“The most alarming thing is the vulnerability of children,” she said. “What bothers me, what concerns me, what keeps me up pondering at night, is that kids are affected since they are in utero. The damage is such that we have effects that increase preterm births, in-uterine growth, autistic spectrum disorder, malignancy, behavioral problems — you name it.
“The thing is that there are no guidelines or education initiatives to tell mothers to protect themselves. So, we’re exposed to hurricanes, pollutants, heat, smoke, to all of these things, and many are not aware that their babies are affected.”
To Pacheco, those facts are alarming.
She takes action on multiple levels for climate awareness.
Pacheco has founded organizations—such as Texas Coalition for Climate Change Awareness. She has published statements, such as her policy statement and technical report with the American Academy of Pediatrics’ Council on Environmental Health—illustrating the importance of climate change, especially in pediatric health.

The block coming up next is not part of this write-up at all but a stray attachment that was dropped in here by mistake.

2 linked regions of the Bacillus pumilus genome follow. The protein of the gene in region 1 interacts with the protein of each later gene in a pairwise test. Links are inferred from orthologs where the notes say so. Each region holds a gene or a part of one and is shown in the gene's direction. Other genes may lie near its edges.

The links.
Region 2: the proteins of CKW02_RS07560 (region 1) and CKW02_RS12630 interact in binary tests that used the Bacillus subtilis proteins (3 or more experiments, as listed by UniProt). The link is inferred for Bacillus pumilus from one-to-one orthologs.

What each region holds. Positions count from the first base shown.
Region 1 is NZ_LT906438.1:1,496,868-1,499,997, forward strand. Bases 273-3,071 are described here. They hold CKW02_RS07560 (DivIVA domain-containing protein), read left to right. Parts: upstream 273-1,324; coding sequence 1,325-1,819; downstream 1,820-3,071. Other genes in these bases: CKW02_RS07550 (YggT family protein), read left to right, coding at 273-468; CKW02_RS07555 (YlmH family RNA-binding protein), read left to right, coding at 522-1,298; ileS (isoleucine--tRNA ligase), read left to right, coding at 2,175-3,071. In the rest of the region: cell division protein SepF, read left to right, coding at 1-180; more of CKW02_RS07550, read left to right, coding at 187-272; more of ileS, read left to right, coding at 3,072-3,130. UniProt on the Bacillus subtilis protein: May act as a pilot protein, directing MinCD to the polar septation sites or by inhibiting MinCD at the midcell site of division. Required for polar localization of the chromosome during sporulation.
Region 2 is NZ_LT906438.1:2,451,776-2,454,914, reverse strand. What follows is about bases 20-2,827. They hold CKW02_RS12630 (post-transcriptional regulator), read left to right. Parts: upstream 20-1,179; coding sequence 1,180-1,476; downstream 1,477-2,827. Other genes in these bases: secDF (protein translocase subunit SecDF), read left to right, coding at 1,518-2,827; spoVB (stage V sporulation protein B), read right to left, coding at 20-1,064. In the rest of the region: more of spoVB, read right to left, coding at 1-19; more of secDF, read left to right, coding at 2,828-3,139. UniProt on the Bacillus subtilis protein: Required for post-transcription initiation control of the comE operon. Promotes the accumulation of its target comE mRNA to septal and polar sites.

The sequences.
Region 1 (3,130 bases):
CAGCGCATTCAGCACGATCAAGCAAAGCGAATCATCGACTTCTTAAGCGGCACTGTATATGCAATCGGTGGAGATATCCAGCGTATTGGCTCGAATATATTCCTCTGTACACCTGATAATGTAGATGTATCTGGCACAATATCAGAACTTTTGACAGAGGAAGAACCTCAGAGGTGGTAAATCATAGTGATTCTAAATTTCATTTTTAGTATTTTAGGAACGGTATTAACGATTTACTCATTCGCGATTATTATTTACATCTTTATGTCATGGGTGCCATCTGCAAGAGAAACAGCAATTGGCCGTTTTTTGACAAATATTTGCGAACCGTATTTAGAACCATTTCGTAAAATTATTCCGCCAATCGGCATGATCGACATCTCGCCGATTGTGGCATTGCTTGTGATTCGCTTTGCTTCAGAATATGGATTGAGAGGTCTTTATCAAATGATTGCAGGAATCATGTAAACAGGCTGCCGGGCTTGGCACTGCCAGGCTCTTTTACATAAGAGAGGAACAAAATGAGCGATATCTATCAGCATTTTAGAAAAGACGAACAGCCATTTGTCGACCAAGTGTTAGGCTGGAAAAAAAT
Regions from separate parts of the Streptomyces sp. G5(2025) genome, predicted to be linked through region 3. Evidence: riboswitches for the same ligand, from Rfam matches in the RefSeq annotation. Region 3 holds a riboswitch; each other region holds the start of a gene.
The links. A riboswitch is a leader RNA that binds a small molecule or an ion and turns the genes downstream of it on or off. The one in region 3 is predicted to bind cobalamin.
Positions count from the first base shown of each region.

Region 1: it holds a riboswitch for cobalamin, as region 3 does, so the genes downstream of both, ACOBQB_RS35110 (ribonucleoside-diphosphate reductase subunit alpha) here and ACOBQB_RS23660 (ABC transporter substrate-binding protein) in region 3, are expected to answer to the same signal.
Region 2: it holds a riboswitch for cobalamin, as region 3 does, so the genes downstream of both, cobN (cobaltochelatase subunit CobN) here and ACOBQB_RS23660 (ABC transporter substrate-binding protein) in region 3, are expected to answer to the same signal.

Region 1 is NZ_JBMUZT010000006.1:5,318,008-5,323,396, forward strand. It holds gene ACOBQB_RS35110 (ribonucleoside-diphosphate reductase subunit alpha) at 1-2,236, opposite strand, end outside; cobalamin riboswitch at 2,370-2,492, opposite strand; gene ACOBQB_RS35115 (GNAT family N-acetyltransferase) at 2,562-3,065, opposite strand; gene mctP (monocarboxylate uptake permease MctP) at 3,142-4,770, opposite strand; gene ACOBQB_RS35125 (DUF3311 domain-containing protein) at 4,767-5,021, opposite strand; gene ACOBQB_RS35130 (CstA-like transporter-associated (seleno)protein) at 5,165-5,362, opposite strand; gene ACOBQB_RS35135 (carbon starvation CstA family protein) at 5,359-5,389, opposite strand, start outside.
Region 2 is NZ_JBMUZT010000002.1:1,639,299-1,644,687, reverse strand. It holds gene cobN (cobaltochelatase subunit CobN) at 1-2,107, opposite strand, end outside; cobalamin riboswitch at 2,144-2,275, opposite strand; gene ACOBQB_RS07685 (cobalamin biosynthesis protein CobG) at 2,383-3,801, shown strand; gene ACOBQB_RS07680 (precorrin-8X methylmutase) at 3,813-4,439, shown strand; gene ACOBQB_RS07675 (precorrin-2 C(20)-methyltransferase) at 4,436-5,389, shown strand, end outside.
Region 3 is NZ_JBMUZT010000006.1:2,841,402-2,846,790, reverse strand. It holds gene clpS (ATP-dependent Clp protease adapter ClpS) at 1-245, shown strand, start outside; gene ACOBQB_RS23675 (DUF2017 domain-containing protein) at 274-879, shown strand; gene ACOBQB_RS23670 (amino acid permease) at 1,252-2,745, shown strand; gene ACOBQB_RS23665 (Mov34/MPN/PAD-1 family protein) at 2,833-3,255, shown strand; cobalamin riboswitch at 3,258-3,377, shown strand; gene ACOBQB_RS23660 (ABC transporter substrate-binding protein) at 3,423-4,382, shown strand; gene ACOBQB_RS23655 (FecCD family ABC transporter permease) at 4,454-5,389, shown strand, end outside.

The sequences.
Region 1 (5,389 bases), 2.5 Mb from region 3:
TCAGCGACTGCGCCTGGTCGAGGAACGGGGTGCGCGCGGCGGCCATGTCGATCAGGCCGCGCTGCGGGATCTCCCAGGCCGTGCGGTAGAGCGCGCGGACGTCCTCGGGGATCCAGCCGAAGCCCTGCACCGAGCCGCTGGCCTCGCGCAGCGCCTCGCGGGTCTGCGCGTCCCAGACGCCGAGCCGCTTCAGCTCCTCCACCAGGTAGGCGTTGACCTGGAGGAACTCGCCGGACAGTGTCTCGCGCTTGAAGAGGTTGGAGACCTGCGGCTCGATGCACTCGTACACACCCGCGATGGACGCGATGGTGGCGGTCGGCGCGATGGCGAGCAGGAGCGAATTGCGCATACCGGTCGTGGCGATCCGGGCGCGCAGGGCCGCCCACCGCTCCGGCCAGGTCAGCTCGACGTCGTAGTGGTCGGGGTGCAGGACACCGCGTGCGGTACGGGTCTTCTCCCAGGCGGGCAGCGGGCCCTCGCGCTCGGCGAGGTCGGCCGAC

She was also chosen as one of President Obama’s 2013 Champions of Change.
Moreover, Pacheco is changing the way the entire healthcare field views climate change.
Over the years, she has implemented a climate change curriculum at UT Health McGovern. Today that is her primary focus: Education and awareness.
She hopes to spread that initiative across the country.
“People are starting to listen,” Pacheco said. “Even though most people don’t know the full extent, I see many groups in our communities are waking up and asking for more. It just gives us hope that something will happen and that something will be done.
“That people will start to understand and that people will start demanding — we hope.”
Editor’s Note: This article is part of a collaboration between Salud America! and the Hoffman Toxicant-Induced Loss of Tolerance (TILT) program at UT Health- San Antonio. To find out if you are TILTed due to exposure to everyday foods, chemicals, or drugs, take a self-assessment or learn more about TILT.
Explore More:Chemical & Toxic Exposure
By The Numbers
This success story was produced by Salud America! with support from the Robert Wood Johnson Foundation.
The stories are intended for educational and informative purposes. References to specific policymakers, individuals, schools, policies, or companies have been included solely to advance these purposes and do not constitute an endorsement, sponsorship, or recommendation. Stories are based on and told by real community members and are the opinions and views of the individuals whose stories are told. Organization and activities described were not supported by Salud America! or the Robert Wood Johnson Foundation and do not necessarily represent the views of Salud America! or the Robert Wood Johnson Foundation.